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Barbary Sheep

  • Animals

Introduction to the Barbary Sheep

The Barbary sheep (Ammotragus lervia) is an incredible mammal and fascinating member of the Bovidae family that has adapted to and flourished the dry and arid lands of northern Africa and western and southern Asia. Its ruggedness can be linked directly to its thick wooly coat and strong curved horns, which have made it a top predator in its environment. The Barbary sheep also has an impressive history, with Europe having obtained Barbary sheep as decorated hunting trophies from North Africa during the 16th century.

Physical Appearances and Characteristics

Large and imposing, the Barbary sheep has a thick coat of wool, that is yellowish brown in color and longer on the stomach, neck and rump. The coat often appears blackish in the winter months before shedding into a tawny brown in the hot summer months, when temperatures increase. This mammal is most easily identified by its large, curved horns which can become quite large on the males and serve an informative purpose by representing the age, health and general dominance of the individual.

The Barbary sheep has very sharp and large eyes that provide a wide array of vision, which is vital to its survival in a highly competitive and volatile habitat. Straight below the eyes, on both sides of the muzzle, are white markings that are presented in successive lines and serve to instantly attract attention and ward off predators.

Behavior and Diet

Barbary sheep are quite active in their habitats, especially during the morning hours. They tend to move in packs on rocky terrain and often feed on the softest grass the environment has to offer. During the summer months, Barbary sheep move often, which helps to maintain the health of the herd. They rely on vegetation for their meals, but have also been known to feed on insects, roots and mushrooms.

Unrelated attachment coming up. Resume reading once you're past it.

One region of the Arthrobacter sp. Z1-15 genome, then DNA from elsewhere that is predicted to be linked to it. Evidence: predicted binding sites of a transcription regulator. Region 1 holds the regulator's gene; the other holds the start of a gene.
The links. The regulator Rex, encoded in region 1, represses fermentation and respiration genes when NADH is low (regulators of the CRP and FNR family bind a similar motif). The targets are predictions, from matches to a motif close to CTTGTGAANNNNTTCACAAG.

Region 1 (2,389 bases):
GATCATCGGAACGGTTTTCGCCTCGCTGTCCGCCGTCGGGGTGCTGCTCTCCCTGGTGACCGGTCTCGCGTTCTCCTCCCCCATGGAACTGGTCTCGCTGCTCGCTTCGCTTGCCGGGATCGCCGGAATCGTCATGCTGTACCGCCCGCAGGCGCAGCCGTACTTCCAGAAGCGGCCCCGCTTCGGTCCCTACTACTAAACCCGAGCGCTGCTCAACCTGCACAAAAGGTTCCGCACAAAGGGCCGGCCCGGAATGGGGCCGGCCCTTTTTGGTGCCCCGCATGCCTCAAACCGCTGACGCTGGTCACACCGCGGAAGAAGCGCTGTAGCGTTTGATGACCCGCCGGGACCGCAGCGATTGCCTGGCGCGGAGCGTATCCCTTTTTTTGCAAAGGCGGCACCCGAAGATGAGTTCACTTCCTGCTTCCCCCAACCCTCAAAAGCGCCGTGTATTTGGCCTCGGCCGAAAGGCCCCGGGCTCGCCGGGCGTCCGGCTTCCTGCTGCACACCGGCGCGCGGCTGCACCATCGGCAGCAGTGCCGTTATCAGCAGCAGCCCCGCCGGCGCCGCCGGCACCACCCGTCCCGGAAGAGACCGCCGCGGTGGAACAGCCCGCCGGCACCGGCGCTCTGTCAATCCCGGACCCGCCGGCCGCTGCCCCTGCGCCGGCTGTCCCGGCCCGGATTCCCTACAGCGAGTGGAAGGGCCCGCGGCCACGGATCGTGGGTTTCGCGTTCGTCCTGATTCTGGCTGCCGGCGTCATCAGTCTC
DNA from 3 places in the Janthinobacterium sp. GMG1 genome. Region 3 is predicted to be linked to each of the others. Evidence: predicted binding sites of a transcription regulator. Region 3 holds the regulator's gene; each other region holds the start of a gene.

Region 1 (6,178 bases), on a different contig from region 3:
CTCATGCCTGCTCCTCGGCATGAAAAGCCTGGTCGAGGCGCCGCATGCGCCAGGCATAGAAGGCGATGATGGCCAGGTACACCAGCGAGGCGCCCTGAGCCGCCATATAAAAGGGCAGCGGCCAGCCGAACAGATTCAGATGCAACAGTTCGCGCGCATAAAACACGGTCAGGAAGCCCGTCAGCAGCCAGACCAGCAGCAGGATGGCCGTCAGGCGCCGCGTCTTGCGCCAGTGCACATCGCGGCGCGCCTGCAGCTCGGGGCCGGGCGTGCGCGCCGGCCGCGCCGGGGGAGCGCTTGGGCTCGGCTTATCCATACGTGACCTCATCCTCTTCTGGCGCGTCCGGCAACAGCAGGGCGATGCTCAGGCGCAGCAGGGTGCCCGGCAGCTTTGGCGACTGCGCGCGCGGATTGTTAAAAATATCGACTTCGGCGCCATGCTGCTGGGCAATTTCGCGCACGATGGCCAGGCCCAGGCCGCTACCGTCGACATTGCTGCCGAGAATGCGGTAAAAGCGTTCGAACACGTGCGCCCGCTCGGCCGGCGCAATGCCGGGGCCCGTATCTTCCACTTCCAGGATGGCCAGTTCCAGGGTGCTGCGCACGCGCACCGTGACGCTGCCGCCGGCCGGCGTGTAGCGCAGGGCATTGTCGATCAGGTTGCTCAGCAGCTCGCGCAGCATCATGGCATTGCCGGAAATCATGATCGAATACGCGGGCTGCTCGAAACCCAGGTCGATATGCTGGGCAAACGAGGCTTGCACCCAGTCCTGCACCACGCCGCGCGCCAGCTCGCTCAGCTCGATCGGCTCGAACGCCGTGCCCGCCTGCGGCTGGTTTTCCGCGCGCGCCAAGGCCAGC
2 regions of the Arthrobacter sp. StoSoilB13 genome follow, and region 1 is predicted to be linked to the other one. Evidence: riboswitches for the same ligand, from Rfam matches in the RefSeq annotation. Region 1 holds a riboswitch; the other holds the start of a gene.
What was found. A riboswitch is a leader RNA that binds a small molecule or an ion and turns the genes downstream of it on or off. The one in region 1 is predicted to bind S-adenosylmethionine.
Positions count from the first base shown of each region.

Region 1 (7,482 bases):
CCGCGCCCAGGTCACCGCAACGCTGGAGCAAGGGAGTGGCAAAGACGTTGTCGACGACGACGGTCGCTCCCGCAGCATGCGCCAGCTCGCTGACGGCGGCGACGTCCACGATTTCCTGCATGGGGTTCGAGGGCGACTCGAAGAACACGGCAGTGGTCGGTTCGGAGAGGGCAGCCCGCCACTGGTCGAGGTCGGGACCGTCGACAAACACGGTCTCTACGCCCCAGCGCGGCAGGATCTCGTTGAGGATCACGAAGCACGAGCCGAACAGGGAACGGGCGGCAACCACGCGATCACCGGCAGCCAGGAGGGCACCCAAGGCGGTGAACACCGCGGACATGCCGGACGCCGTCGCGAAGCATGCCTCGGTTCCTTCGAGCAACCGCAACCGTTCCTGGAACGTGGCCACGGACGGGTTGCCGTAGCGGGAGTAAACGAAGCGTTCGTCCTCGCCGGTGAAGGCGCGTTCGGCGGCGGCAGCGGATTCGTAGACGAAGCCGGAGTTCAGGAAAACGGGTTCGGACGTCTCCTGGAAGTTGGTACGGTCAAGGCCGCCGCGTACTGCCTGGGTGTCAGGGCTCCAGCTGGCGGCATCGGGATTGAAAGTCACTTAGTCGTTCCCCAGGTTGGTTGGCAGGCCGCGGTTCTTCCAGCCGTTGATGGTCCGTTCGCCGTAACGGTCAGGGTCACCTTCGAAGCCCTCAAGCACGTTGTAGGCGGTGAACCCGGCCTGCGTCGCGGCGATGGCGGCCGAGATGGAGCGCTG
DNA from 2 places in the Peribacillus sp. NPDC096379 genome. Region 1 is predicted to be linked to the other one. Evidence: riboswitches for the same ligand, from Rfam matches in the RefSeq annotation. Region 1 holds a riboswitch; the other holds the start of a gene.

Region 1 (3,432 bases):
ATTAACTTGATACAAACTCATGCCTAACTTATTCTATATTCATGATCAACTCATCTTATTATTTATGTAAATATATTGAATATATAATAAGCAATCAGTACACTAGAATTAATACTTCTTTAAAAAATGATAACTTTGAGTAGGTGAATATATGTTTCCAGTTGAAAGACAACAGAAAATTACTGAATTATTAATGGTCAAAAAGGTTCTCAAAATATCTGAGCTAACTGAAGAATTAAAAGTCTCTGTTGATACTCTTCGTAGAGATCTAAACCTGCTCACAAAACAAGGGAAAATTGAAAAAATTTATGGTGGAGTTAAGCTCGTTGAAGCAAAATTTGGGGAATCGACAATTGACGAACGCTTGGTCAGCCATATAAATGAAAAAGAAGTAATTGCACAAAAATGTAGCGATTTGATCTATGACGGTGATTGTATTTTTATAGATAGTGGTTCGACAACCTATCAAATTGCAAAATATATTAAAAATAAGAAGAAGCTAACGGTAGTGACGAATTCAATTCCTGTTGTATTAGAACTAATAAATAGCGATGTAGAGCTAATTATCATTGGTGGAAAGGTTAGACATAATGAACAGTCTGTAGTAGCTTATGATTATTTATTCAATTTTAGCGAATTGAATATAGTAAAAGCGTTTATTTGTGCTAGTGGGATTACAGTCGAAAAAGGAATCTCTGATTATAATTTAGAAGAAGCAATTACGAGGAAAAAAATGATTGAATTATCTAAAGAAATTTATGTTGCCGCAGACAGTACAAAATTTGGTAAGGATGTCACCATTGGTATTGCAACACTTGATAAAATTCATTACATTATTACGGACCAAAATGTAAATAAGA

The Barbary sheep is very social and lives in packs of up to 10 individuals, with males and females generally living in separate groups and occasionally coming together for mating. When arriving at a new location, Barbary sheep take a few minutes to survey the area before the climb and feed.

Barbary Sheep two

Predators and Threats

The Barbary sheep faces quite a few predators in its environment that can harm their population, including hyenas, wolves, leopards and pumas. Human hunting of Barbary sheep has also had an effect on their populations but has lessened in recent decades.

This mammal has an incredible ability to adapt and survive, but humans remain its most serious threat. Habitat loss and fragmentation remain the most pressing issues the species currently faces. The destruction of grasslands and pasturelands are the primary contributors to its decline.

Reproduction and Lifespan

Unlike most other animals, most mating typically takes place in the wintertime during early March to late April. Females reach sexual maturity at around 2 years old, while males reach maturity around the age of 4.

Barbary Sheep give birth to live young between April to June and with most births occurring in the later months of May. The longevity of Barbary sheep is impressive and can range anywhere from 10-15 years in the wild.


The Barbary sheep is an incredible mammal and fascinating member of the Bovidae family which faces some serious threats due to destruction of its natural grasslands and pasturelands. Its success in this environment is marked by its large, curved horns and its impressive longevity. The Barbary sheep has an impressive life history and is an important part of its environment.

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